I am no garden guru but I am passionate about food security and serious about laziness…er…efficient systems.
Permaculture design systems make food production more abundant and decrease the labour required. So, maybe it is my sloth-like tendencies that inspired me to geek out on permaculture. Simply put, permaculture is a set of ecological design principles. But what does that mean? Farming through the use of permaculture principles diverges from what is referred to as “conventional” farming. Instead of pesticide-sprayed mono-crops, with nutrient-deficient soil requiring outside inputs, permaculture shows us an easier way.
When I was younger, I would visit my uncle’s poultry farm in Saskatchewan, which featured a giant warehouse. I have worked or visited at more than two dozen farms since, and all are more like natural environments.
In the words of Joel Salatin, those farms were “aesthetically and aromatically, sensually romantic”—exactly what good food production should be. Instead of segregating the birds from the land, chickens were often loose or contained in mobile chicken coops, consistently providing the animals with fresh, new grass and bugs to eat. Mobile chicken coops are tools for rotational grazing and it is biological mimicry; wild animals move, they are not stationary and, in confinement, the farmer can facilitate that movement.
The results are impressive.
A regenerating forest does not till itself; by shedding its leaves, it slowly builds on its soil base. Our own local Track Street Growers soil build too.
Soil building discourages tilling the soil because doing so disturbs the microbiome. Instead, Track Street build up and allow the microbiome to digest and re-integrate the nutrients in-situ. This retains the original nutrient base and builds on it through in place decomposition.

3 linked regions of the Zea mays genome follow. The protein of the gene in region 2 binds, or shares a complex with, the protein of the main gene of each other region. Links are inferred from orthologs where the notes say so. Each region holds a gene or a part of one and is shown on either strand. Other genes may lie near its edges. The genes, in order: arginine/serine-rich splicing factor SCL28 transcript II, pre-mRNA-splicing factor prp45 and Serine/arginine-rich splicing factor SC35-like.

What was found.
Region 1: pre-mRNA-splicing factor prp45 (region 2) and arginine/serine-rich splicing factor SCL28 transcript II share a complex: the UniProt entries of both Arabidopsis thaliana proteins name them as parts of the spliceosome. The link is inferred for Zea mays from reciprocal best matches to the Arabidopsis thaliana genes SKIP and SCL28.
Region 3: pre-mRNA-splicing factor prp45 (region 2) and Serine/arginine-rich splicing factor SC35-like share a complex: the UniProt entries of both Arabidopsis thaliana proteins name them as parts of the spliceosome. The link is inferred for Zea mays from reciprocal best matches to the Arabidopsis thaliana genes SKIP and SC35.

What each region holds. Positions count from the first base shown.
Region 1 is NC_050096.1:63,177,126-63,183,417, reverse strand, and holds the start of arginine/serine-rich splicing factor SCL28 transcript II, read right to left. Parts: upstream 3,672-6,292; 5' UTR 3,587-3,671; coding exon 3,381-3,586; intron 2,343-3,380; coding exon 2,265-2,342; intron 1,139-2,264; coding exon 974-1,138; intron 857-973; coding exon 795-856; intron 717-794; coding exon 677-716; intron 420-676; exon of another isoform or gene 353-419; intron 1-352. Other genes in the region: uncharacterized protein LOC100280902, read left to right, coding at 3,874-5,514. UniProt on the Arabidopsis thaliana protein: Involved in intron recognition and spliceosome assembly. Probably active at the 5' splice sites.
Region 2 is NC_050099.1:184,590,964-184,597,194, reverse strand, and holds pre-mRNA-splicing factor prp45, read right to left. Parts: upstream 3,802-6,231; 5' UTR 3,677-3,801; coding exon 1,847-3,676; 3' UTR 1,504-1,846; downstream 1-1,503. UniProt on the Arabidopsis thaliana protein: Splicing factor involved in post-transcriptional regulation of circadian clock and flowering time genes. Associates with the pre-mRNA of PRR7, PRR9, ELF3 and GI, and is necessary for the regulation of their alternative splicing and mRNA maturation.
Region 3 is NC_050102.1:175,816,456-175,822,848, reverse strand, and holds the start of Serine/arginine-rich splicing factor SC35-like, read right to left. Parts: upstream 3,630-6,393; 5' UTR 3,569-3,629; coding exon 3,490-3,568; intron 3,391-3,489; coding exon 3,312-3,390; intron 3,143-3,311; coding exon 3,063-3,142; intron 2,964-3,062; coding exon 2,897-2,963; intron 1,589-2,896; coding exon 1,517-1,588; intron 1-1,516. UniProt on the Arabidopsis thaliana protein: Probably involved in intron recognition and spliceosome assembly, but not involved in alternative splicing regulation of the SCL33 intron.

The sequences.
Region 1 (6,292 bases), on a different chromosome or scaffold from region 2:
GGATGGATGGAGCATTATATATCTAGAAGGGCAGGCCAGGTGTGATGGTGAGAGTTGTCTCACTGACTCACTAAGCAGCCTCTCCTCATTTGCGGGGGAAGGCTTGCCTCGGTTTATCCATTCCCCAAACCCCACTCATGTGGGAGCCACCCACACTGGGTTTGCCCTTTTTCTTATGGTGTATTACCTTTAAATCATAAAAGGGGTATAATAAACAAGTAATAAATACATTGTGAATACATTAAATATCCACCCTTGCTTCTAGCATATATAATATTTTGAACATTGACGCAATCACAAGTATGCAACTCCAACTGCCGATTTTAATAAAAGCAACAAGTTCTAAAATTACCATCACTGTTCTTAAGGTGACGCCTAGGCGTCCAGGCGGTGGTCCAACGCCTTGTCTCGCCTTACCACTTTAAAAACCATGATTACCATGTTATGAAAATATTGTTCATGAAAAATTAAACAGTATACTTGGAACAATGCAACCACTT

From Natural Building to rainwater harvesting and Hügelkultur to Keyline Design, there is much to explore about permaculture.
So far, I have had an opportunity to play with companion planting, layering and the use of zones.
Certain plants like to grow together. You may have heard of the three sisters which are the planting of corn, climbing beans and crawling squash together, not in separate rows. Sturdy, tall corn shoots provide a pole for the beans to climb while the beans affix nitrogen to the soil.
The squash crawls along the ground; its big leaves shade the soil, helping it to retain water. Companion planting can also deliver higher yields and deter pests.
It also reduced my labour. I did not have to fertilize the soil for the nitrogen-hungry plants and I did not have to irrigate as often.
I use zones to spatially plan the edible food forest around my home. It is based on how frequently I must tend to the needs of the various organisms.
Starting with zone one, closest to my home, I plant that which I use most frequently: this is where my herbs, salad greens and compost are. Moving outward, we find my greenhouse in zone two, where semi-intensely cultivated plants such as tomatoes and basil keep warm. Zone three is for occasionally visited crops like my plum and hazelnut trees. Even further from the back door, zone four is for that which requires minimal care: this might be a wood cutting lot for fuel and timber or for pastured animals. Lastly, furthest away from the home, zone five is ideally a wilderness zone so that its accumulation of rich bacteria can be shared with the zones above.
By refocusing on the natural interdependence of water, soil, nutrients, flora and fauna we find solutions that were in front of us the whole time. Permaculture also demands that we include ourselves in the systems, reintegrating the human animal back into the equation.
Hopefully, my lazy tips inspire you to explore more cohesive food-growing systems and that your experiments offer you more time to spend on life’s other important things.
Jade Gregg is a board member of the North Columbia Environmental Society.